Authentic Viking Apron Gown by Caverna Obscura

I was doing a research for my real life viking dress and i thought i would try to make a virtual version of it first! 🙂 After all, it’s much cheaper and easier to make (well for me, that is) 😉

There are a few known styles of female attire of the Viking period, depending on the century and the area. Having examined them all, i went for Tenth-century Eastern Scandinavian attire: a T-tunic style pleated linen smock with keyhole neckline (use a 1″ brooch to close the keyhole); over that a T-tunic style wool gown without a keyhole neckline (an oval or round one), possibly with gores, definitely with lots of trimming; over that a wool or linen apron-dress, possibly pieced.

Authentic Viking Apron Gown by Caverna Obscura

Authentic Viking Apron Gown by Caverna Obscura

The set includes: loose top with all 3 layers in one (Shirt layer), glitchpants, flexi 3-layered skirt with decorated sculpted belt with a drinking horn in a horn holder, leather bag, linnen pouch, sheathed knife, keyring with 3 keys; prim fibula decorated with authentic Viking motives & tortoise oval brooches linked together with metal and glass beads + sculpted Thor’s Hammer (worn on Chest altogether); sculpted hooded cloak; sculpted hoodless cloak supposed to be worn together with the hood-up on the head.

Please click on the thumbnails below for more details!

Viking Apron Gown BLUE01 Viking Apron Gown BLUE02 Viking Apron Gown BLUE03 Viking Apron Gown BLUE04 Viking Apron Gown BLUE05 Viking Apron Gown BLUE06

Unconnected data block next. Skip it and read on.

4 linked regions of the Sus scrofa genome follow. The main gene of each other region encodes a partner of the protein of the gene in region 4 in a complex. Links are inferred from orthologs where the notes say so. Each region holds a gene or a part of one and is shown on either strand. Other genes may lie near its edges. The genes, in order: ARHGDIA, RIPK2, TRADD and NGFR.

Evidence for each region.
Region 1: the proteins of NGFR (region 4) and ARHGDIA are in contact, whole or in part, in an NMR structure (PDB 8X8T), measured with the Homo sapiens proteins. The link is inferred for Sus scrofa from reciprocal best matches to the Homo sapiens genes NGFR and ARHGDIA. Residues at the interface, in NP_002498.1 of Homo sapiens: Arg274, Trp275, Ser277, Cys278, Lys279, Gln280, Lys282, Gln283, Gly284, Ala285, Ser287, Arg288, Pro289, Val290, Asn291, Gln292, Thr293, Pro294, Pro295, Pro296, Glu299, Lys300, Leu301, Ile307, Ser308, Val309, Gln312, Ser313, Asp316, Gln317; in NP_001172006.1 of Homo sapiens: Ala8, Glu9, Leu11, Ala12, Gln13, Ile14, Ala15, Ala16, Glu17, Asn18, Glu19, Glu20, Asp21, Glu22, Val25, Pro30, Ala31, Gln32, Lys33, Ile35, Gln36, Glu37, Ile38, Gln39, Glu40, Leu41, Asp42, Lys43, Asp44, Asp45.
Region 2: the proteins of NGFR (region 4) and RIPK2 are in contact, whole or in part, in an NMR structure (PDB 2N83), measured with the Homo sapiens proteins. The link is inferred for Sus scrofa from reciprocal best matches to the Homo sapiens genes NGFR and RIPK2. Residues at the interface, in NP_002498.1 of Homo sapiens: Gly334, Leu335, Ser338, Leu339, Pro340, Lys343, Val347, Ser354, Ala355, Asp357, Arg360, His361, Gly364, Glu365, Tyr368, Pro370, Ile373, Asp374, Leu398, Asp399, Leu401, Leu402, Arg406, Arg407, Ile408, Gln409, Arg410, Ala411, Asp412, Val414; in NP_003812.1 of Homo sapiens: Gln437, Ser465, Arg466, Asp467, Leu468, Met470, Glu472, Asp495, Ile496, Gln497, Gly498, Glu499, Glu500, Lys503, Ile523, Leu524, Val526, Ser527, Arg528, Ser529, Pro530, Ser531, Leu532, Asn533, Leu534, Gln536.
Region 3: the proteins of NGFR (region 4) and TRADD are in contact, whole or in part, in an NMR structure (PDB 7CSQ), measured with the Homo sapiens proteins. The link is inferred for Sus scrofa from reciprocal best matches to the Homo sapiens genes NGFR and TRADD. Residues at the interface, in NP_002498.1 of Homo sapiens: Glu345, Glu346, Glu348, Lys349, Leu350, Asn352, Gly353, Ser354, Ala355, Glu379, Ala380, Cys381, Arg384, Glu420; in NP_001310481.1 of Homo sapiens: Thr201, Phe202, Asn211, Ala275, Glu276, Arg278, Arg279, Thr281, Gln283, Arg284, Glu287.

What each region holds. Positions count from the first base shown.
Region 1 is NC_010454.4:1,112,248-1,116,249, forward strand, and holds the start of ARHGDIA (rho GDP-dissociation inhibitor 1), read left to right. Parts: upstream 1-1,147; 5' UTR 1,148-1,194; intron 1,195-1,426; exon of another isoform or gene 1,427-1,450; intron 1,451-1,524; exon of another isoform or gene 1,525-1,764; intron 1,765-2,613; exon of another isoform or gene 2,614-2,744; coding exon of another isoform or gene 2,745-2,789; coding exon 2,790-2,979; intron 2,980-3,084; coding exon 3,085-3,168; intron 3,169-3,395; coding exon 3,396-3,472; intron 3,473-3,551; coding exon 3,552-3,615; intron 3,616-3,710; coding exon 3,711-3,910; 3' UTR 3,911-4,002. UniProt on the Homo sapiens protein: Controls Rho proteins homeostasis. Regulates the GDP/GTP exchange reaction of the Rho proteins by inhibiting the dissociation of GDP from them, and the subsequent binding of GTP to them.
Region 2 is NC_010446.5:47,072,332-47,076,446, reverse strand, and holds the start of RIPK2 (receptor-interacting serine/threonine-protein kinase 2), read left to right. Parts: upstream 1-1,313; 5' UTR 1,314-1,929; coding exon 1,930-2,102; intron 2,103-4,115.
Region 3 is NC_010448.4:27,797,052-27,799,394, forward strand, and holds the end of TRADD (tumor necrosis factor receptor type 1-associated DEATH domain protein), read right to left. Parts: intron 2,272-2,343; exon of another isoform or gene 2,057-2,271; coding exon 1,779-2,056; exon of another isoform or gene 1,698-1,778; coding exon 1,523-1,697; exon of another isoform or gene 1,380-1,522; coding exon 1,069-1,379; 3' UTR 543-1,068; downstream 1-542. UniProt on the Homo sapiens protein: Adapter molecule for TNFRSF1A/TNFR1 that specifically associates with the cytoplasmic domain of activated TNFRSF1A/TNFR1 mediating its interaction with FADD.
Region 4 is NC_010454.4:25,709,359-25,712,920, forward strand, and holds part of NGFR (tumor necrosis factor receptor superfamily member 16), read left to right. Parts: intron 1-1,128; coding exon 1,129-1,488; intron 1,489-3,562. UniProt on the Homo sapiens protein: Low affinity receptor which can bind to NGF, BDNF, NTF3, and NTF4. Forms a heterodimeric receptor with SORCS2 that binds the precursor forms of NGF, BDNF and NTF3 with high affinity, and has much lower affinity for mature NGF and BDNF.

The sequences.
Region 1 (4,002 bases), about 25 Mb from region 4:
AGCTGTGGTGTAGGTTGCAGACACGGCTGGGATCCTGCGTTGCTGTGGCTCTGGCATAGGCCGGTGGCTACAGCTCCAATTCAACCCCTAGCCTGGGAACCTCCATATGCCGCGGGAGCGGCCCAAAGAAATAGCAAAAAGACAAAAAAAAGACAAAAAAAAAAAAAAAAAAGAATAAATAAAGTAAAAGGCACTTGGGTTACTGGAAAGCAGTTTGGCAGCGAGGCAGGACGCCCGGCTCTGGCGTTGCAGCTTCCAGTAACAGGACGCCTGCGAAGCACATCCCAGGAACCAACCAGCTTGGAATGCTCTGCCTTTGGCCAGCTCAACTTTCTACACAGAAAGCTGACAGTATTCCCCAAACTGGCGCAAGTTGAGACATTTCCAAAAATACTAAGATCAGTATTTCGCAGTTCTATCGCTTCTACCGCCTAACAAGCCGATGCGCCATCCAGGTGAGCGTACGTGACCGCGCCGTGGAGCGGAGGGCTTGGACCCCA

Here are some historical facts about female clothing of the Viking period:

Accessories and Other Commonalities

The following items were more or less common to all the areas and periods of the Viking Age. Of course, regional variations in patterning and execution existed, but the presence of these items helps make up the overall Viking look. They are:

* a pair of large dished (tortoise) brooches, either oval or round;
* necklaces and festoons of glass, semi-precious stone, and/or metal beads;
* a fabric belt (if you want to wear one), preferably tablet-woven, without metal findings such a buckles or strap-ends; (i went for a leather belt for a more lavish look)
* instead of a pouch, straps hanging from the various brooches to hold small implements such as scissors or knives; (i used both)
* cloaks, mittens, and possibly hoods for warmth outdoors;
* knitted-look stockings and short boots or slippers.


The chemical evidence of textiles from several different sites seems to point to a preponderance of particular colors appearing in particular areas: reds in the Danelaw, purples in Ireland, and blues and greens in Scandinavia proper (Walton 1988, 18). This seeming preference could of course be explained by any number of variables–availability of dyestuffs, the differing site climates, or the sheer vagaries of archaeological discovery. However, although it is carefully hedged, there is a hypothesis in the scientific world that this might possibly reflect regional color preferences rather than archaeochemical factors. It is pleasant to think that this sort of “Viking heraldry” might have been practiced.

~ by cavernaobscura on Thursday, November 5, 2009.

One Response to “Authentic Viking Apron Gown by Caverna Obscura”

  1. […] Red by Caverna Obscura Today’s new releases are another 2 colours of last week’s Viking Apron Gown, this time it’s green and red. The red version is probably somewhat less authentic as red is […]

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